For instance, if you had an affair, would you feel guilty? Here in the West, you would. In Indonesia, there would be no guilt until everyone else said you did something wrong. What time does that church event start? Here, you could say “Mid-day” and most people would be there at Noon. There, you’d say “Mid-day” and most people would show up when it started to get hot. If you say “All people serving in the church must be eighteen”, here it’d be a strict rule. Over there, there would be exceptions.

Much of this seems foreign to our experience, and for good reason. It is. One of the greatest signs of this is our intense individualism where we think everything has to be about us. There is even a chapter in the book on how people take a passage like Jeremiah 29:11 and make it to be about God having a personal plan for them. Somehow, all those Israelites that died during the attack of Nebuchadnezzar missed that.

The authors also bring out important realities of the system that was around then and is still around in most countries today, such as the honor/shame system and the patron/client system. Consider the story of David and Bathsheba. That is a story we all learn something from, but when it is read through the lens of honor and shame, all of a sudden several new facets of the story show up that the Western reader would not notice.

What does this mean? It means that there’s further reason to drop this nonsense idea that so many have that all we need is to just have the Bible. Now of course, the Bible contains all that is necessary for faith and practice, but if you want to know all that it contains, you will have to study it well, and for many people, that is anathema, and is in fact part of the individualism that we have today. If God wants ME to get something out of the Bible, He will make it plain to ME.

When speaking about the patron/client model then, we actually make it seem like the problem is that God isn’t doing what He’s supposed to be doing. If an atheist wishes to discuss the problem of divine hiddenness, it’s always that God is hiding Himself, instead of realizing that maybe God has revealed Himself and we are the ones hiding from Him. Skeptics today make the most outlandish claims about what they think God is required to do, such as a cross on the moon or everyone having the same dream at the same time, not aware that all of these are actions that would require further explanation through the social context of each culture.

The ideas that could be embraced if we would but study are monumental. How much different will you approach a text like Romans 8:28 if you realize that God is your patron working all things for good. Now I do have a small disagreement with the authors. I do think God does work all things for individual good. The caveat I would add is that some of that might not happen until in what I call, the after-death. Many people will die with suffering on them that I think God will redeem in eternity. I do agree with their collectivist approach and would contend that all those God will work the good for are Israel. The true Israel is really Jesus Christ and all who are “in Him” are in Israel. (I would even contend at this point that Romans could be about identifying who Israel is.)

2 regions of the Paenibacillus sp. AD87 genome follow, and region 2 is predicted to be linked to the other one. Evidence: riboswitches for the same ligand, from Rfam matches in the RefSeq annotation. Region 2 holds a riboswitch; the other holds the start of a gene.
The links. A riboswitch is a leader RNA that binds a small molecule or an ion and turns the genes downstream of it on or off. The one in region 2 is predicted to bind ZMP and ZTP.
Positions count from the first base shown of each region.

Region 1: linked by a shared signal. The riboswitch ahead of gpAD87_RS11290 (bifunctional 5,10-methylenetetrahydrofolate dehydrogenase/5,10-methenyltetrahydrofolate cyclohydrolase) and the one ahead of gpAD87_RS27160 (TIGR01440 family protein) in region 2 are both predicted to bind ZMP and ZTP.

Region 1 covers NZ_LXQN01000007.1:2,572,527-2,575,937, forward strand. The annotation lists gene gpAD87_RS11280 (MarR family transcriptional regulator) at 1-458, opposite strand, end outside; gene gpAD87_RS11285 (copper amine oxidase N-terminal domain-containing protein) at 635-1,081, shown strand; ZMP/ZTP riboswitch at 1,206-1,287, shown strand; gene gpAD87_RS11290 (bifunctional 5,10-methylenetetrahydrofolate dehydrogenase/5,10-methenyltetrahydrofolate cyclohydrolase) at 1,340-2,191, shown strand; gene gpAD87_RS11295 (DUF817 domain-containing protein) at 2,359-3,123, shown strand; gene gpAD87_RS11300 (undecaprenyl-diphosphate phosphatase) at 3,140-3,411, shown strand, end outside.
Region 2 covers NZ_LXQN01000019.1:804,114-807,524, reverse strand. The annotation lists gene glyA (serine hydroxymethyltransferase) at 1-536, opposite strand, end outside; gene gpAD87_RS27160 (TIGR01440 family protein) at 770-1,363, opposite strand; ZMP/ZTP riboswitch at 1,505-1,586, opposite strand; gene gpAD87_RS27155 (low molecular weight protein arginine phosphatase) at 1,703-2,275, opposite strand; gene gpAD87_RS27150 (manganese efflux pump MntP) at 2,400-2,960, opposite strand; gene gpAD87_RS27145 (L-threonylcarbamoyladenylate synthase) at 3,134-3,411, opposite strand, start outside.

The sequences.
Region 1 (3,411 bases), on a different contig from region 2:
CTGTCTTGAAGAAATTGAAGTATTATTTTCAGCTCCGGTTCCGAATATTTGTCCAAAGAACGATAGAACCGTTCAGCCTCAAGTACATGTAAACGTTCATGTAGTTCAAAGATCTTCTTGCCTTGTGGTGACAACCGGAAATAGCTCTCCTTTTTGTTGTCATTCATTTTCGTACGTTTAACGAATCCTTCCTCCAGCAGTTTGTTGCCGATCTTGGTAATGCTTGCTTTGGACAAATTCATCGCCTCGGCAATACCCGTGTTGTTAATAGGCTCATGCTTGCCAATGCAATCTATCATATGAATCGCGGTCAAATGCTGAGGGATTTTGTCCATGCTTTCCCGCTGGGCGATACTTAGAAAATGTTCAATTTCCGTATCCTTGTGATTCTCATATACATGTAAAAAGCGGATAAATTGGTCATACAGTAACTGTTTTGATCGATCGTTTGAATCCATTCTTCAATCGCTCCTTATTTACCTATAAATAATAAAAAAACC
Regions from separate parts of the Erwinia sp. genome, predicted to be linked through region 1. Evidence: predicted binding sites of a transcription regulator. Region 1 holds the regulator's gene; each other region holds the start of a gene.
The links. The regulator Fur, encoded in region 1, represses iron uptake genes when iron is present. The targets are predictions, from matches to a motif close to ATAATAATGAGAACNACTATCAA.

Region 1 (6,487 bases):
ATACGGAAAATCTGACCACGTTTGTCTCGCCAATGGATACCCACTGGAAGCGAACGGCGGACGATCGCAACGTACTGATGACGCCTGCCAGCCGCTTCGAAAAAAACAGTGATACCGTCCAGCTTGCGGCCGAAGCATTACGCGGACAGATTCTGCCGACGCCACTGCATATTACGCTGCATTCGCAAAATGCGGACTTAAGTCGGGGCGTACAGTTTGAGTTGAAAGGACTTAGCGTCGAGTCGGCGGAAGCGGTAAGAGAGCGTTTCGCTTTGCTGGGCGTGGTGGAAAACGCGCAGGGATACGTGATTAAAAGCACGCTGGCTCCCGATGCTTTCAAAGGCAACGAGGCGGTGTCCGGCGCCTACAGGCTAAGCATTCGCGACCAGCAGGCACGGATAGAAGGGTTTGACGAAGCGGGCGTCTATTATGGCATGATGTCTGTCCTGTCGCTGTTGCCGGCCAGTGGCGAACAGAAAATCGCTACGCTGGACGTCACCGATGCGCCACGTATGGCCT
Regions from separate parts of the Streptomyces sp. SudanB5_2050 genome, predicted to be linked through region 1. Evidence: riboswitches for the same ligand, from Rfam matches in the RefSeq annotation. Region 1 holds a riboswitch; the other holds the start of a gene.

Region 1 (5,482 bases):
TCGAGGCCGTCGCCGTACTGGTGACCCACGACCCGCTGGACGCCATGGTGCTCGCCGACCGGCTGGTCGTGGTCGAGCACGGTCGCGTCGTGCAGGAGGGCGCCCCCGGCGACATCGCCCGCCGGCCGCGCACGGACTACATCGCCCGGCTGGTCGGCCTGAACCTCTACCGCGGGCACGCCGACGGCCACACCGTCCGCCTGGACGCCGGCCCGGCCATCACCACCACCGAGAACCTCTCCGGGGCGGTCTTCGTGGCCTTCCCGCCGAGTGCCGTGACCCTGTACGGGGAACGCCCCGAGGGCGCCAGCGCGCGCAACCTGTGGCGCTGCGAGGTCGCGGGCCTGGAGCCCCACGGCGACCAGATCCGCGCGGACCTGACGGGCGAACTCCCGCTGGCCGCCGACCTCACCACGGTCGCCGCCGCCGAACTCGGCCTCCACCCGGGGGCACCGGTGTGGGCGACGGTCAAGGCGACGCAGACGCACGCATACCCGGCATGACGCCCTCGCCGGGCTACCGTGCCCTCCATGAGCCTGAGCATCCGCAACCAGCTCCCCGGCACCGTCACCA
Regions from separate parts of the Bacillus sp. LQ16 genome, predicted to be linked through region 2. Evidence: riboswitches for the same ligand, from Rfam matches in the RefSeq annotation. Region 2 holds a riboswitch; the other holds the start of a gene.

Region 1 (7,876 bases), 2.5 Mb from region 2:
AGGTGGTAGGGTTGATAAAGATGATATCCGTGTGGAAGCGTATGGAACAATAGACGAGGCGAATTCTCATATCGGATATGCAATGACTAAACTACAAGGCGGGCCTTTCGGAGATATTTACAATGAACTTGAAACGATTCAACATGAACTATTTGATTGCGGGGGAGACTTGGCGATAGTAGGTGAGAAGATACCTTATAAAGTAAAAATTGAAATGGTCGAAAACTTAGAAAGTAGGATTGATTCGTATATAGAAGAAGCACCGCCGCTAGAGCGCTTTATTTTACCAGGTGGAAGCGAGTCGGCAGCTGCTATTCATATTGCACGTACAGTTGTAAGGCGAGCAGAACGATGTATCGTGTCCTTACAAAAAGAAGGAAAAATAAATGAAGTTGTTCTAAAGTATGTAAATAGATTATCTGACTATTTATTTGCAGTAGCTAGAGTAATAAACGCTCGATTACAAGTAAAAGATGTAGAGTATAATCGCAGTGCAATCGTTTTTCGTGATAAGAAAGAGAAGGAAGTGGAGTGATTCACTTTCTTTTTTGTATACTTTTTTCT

I am not really including quotes on this because I find quotes to be inadequate for this one. There are such large pieces of thought that you need the whole context to see them all. I think the reader not familiar with the social context will learn something from every chapter, and I think many of us who already are will have our insights greatly expanded by reading this book.

The authors also do not resolve many of the difficulties. They present the scenario and they leave it to you and I to work out the difficulties in our own reading of Scripture and try to learn to read with new eyes. The authors also give points to ponder at the end to show how we can avoid doing what we’ve been doing. What questions can we start bringing to the text that will help us understand it?

Also, the authors do present points of application for us to consider, which can also make this book an excellent choice for small groups at churches. (All churches could be greatly benefited by having a small group that is based around this book.) The authors don’t want to make this just a detached scholarly work, but they want it to be one that will engage us and force us to come to the text and see if we have been projecting our own culture on to it.

Many works in this field have been extremely scholarly, and I applaud those, but I am thankful now that when someone asks me one book I can recommend on the topic, I will not have to hesitate. MSWWE is on the top of the list!

In Christ,
Nick Peters